Shin splints is an injury almost every runner experiences at one time or another.  KT Tape can be used to treat shin splint pain both during and after running or sporting activity, and it can also be used preventatively.

    SHIN SPLINTS

    Here's a brand new video for shin splints. The shin is the common name for the front of the lower leg bone (tibia) and its associated muscles and tendons. While the tibialis posterior serves to point the toes and foot downwards (plantarflexion), muscles on the front of the leg (primarily the anterior tibialis) serve to point the toes and foot upwards (dorsiflexion).

    KT Tape can help relieve the pressure and strain on the tissue as well as relax the muscles of the shin. KT Tape will also increase proprioceptive awareness along the tibialis anterior and increase circulation to help quell inflammation. Use KT Tape in conjunction with rest to promote the healing process and see reduced recovery times.

    [youtube width=585 height=327]xICBWe-UbTo[/youtube]

    For more info on the causes and treatment of shin splints check here. You can see a full list of new applications here. Leave a comment and let us know what you think? Thx!

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  6. Can KT Tape Pro outlast you in water?

    KT Tape Pro doesn’t stop working. Not even when you do. It is engineered to perform in the harshest environments. It has the tenacity to last for an entire week, through multiple runs, daily showers, in humidity, cold, or in the pool. It features a patented SecondSkin adhesive that will go as long as you do, and—no offense—probably longer. But how does it perform in water?

    Dr. Narson, a 2-term past president of the Florida Chiropractic Associations's Council on Sports Injuries, Physical Fitness & Rehabilitation and Chiropractic Sports Physician of the Year in 1999-2000, recently tested KT Tape Pro in the pool. Here is his report:

    So, we've all seen the Olympic beach volleyball players wearing that funky looking colorful tape on their shoulders and knees. You've probably seen it at local triathlons, marathons and other sporting events as well.

    There are several companies out there but one in particular is making a special synthetic tape with a waterproof adhesive. KT Tape's KT Tape Pro has the same elasticity as the original tape but puts it on a more tough synthetic material and keeps it in place with a heat sensitive waterproof adhesive.

    Many athletes use this tape to help in the correction of postural dysfunction, to aid the healing of an injury or to give a particular motion some extra assistance (physically and proprioceptively). The problem has always been, when the athlete starts sweating, the tape begins to lose its stickiness and peel off. So, I put this to the test.

    I had the KT Tape applied to my shoulder on Saturday. The any hair was shaved and the skin was cleaned with rubbing alcohol. The tape was applied to help stabilize my right scapula (which is winged) and help assist the deltoids in abduction because they've really been working overtime in dealing with the winged scapula.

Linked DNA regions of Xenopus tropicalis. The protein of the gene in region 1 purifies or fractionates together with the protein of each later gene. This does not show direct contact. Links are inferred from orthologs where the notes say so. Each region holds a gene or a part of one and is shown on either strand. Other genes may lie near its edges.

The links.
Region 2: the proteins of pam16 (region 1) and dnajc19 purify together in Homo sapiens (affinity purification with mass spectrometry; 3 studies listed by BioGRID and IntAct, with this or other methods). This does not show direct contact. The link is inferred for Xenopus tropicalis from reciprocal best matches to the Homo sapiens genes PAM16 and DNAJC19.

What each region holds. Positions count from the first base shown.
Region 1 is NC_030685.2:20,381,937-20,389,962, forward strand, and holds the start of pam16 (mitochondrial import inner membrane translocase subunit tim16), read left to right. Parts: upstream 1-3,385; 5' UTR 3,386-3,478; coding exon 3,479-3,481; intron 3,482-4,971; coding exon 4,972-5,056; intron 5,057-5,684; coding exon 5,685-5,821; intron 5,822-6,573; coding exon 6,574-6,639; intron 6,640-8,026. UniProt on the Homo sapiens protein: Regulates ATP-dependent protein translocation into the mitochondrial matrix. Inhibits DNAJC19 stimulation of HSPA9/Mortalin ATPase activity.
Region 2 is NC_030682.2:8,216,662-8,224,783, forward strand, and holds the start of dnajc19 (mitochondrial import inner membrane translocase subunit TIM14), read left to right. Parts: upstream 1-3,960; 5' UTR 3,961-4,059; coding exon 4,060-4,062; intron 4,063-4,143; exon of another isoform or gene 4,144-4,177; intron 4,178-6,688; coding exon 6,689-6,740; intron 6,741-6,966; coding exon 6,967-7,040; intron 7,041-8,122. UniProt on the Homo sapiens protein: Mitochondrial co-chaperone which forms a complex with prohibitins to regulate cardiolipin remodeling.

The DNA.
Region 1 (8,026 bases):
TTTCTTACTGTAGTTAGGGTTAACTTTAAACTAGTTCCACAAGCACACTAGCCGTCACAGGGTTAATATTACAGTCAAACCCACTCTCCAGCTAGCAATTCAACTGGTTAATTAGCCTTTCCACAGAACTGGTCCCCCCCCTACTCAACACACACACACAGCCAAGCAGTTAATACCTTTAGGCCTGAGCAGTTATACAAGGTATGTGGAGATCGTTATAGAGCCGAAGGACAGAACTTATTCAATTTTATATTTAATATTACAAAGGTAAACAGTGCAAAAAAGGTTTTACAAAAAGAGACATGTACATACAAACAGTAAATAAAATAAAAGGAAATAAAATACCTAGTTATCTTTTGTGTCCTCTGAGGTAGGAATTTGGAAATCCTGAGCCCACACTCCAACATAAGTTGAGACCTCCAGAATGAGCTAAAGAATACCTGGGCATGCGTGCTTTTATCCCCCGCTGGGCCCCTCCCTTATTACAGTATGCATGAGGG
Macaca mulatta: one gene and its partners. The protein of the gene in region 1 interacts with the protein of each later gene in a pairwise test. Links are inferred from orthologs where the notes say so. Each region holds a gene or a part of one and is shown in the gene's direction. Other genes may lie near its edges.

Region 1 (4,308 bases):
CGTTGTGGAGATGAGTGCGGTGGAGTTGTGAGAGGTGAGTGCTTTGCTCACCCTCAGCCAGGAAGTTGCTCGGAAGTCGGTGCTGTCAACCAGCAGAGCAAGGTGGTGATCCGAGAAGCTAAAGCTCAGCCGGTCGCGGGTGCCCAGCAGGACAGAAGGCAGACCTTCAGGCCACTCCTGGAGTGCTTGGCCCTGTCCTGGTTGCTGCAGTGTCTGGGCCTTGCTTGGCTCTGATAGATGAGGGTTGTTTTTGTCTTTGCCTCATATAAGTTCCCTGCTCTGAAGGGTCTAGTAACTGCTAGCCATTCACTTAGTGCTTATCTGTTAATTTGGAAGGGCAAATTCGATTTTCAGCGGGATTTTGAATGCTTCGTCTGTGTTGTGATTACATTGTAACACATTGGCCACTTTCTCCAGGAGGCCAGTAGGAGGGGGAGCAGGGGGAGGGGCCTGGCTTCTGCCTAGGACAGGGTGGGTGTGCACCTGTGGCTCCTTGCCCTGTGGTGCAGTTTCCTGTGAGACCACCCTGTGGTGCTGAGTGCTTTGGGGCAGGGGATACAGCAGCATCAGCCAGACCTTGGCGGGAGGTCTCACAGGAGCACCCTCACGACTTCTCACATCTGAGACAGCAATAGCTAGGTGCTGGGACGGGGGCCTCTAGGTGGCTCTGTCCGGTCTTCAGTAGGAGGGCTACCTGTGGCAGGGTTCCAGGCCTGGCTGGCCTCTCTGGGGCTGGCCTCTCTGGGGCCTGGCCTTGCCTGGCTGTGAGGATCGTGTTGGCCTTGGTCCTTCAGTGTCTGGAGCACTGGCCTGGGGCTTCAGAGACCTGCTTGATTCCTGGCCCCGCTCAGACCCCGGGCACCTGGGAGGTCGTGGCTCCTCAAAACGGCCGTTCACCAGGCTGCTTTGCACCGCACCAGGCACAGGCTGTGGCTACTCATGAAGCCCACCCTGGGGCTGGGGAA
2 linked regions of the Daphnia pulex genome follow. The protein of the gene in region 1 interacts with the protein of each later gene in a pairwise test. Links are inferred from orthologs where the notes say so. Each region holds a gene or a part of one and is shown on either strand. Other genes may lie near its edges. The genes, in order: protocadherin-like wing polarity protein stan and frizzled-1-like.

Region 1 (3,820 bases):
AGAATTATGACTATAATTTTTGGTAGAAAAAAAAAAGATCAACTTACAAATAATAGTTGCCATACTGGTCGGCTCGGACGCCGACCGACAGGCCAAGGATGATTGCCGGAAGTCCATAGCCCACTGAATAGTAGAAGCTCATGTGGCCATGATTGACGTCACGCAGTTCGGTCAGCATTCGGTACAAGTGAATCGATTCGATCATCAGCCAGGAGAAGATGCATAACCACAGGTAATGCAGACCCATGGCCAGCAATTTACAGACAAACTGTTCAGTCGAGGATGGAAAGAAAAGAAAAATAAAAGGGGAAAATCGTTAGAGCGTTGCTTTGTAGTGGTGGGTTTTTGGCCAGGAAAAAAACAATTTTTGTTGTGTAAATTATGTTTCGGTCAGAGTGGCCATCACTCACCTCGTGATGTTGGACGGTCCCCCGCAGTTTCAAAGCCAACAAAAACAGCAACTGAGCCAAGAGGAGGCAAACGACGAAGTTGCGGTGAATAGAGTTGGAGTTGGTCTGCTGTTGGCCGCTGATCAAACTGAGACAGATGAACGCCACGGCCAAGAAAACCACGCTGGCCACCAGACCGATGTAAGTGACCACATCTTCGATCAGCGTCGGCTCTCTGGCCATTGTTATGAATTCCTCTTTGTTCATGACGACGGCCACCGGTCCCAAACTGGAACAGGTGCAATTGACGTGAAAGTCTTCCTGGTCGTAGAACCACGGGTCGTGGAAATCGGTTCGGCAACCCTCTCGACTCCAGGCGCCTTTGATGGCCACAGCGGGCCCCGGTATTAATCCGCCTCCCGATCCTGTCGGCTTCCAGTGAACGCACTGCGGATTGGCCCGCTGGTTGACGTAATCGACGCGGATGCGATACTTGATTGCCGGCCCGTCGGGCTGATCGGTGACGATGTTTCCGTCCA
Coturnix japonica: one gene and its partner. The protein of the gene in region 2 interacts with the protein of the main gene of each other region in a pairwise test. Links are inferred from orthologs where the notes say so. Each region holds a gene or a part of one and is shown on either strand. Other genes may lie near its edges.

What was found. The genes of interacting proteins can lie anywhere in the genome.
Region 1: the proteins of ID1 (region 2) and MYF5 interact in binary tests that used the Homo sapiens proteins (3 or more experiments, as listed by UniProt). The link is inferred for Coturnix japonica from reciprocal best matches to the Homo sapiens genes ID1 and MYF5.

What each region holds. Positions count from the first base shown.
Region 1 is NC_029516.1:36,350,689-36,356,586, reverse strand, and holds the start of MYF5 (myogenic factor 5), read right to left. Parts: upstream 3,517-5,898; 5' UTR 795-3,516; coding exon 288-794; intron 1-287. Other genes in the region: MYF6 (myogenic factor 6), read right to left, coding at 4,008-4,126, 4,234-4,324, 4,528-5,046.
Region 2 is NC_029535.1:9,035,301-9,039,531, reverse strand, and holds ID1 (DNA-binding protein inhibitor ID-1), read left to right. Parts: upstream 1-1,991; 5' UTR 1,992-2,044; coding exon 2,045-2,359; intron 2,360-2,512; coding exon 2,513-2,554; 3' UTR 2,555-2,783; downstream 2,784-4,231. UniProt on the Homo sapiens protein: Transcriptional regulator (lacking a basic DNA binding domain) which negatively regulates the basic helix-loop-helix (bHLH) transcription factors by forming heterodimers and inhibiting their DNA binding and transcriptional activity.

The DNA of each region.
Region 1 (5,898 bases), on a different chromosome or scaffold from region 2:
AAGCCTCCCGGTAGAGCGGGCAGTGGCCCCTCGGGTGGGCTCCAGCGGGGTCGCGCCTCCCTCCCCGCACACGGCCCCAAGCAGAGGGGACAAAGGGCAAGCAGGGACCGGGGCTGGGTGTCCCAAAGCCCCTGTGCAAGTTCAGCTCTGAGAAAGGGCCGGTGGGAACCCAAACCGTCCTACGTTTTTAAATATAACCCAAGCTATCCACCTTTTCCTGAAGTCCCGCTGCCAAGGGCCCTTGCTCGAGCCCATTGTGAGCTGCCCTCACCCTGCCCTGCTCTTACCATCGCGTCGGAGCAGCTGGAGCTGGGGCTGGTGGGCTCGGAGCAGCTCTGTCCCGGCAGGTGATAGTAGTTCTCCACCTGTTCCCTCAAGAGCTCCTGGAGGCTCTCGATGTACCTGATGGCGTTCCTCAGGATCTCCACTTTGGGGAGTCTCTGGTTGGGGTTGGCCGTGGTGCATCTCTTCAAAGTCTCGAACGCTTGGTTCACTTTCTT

Anyway, since I had the tape put on, I had taken several showers, ran a 5k, went on a rowing machine (aka: Erg) and rowed 10,000 meters, took a long hot bath after rowing and then, on the 4th day, did a 1-mile swim test.  As you can see from the video below, the tape held up very well. So if you are in the market for some good kinesiology tape, you can't beat the KT Tape Pro. It comes in rolls of pre-cut 10" strips and in a variety of really cool colors & black. For clinicians, it comes in a large uncut clinic roll that allows you to cut the lengths you need.  KT Tape also has a cool desktop display dispensor for your office.

    Check out the video of my 1-mile swim test. As I write this, I've also done another 10k run and showered twice more. It's still sticking and still has retained its resiliency and function.

    [hdplay id=49 ]

    KT Tape Applied Saturday

    After...

    4 Showers
    1 Hot Shower
    Running a 5K
    Rowing 10,000 meters on an Erg 
    Swimming 1.4 miles &
    another shower when I got home...
    The KT Tape is still on, holding well and still has its original resilience.  The Swim was Tuesday.

    So if you're looking for some extra support for your posture or need to correct some performance dysfunction or simply want to give your muscle and tendons some assistance through a particular movement - then KT Tape Pro is for you. It's a great quality product, reasonably priced and best of all, it looks really cool too!

    On their web site you'll even find instructional videos for applying the tape for basic problems. Anything more complex and you'll want to consult with someone like me.

    'Nuff Said.

    Dr. T

    Dr. Narson is a 2-term past president of the Florida Chiropractic Association’s Council on Sports Injuries, Physical Fitness & Rehabilitation and was honored as the recipient of the coveted Chiropractic Sports Physician of the Year Award in 1999-2000. He practices in Miami Beach, Florida at the Miami Beach Family & Sports Chiropractic Center; A Facility for Natural Sports Medicine.